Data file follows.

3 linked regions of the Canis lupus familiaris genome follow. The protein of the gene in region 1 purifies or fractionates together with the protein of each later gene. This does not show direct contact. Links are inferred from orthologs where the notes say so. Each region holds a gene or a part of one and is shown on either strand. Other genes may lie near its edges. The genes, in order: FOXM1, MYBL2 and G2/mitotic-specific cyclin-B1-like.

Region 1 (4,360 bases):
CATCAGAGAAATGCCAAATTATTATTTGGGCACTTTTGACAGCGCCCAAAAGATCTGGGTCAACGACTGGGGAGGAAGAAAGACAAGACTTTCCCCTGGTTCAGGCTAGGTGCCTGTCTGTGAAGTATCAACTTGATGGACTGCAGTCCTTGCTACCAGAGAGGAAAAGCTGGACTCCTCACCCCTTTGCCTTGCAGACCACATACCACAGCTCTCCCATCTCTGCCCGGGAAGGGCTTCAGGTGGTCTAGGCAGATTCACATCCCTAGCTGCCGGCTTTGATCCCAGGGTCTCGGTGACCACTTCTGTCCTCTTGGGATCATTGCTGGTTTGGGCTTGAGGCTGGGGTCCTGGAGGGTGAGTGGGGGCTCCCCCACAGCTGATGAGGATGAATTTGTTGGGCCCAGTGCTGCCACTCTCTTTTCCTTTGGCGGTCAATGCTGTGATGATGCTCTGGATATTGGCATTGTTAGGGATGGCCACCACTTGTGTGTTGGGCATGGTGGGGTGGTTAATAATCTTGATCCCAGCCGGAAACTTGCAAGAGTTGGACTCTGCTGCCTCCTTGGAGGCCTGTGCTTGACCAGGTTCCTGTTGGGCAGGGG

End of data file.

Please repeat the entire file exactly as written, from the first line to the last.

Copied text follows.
3 linked regions of the Canis lupus familiaris genome follow. The protein of the gene in region 1 purifies or fractionates together with the protein of each later gene. This does not show direct contact. Links are inferred from orthologs where the notes say so. Each region holds a gene or a part of one and is shown on either strand. Other genes may lie near its edges. The genes, in order: FOXM1, MYBL2 and G2/mitotic-specific cyclin-B1-like.

Region 1 (4,360 bases):
CATCAGAGAAATGCCAAATTATTATTTGGGCACTTTTGACAGCGCCCAAAAGATCTGGGTCAACGACTGGGGAGGAAGAAAGACAAGACTTTCCCCTGGTTCAGGCTAGGTGCCTGTCTGTGAAGTATCAACTTGATGGACTGCAGTCCTTGCTACCAGAGAGGAAAAGCTGGACTCCTCACCCCTTTGCCTTGCAGACCACATACCACAGCTCTCCCATCTCTGCCCGGGAAGGGCTTCAGGTGGTCTAGGCAGATTCACATCCCTAGCTGCCGGCTTTGATCCCAGGGTCTCGGTGACCACTTCTGTCCTCTTGGGATCATTGCTGGTTTGGGCTTGAGGCTGGGGTCCTGGAGGGTGAGTGGGGGCTCCCCCACAGCTGATGAGGATGAATTTGTTGGGCCCAGTGCTGCCACTCTCTTTTCCTTTGGCGGTCAATGCTGTGATGATGCTCTGGATATTGGCATTGTTAGGGATGGCCACCACTTGTGTGTTGGGCATGGTGGGGTGGTTAATAATCTTGATCCCAGCCGGAAACTTGCAAGAGTTGGACTCTGCTGCCTCCTTGGAGGCCTGTGCTTGACCAGGTTCCTGTTGGGCAGGGG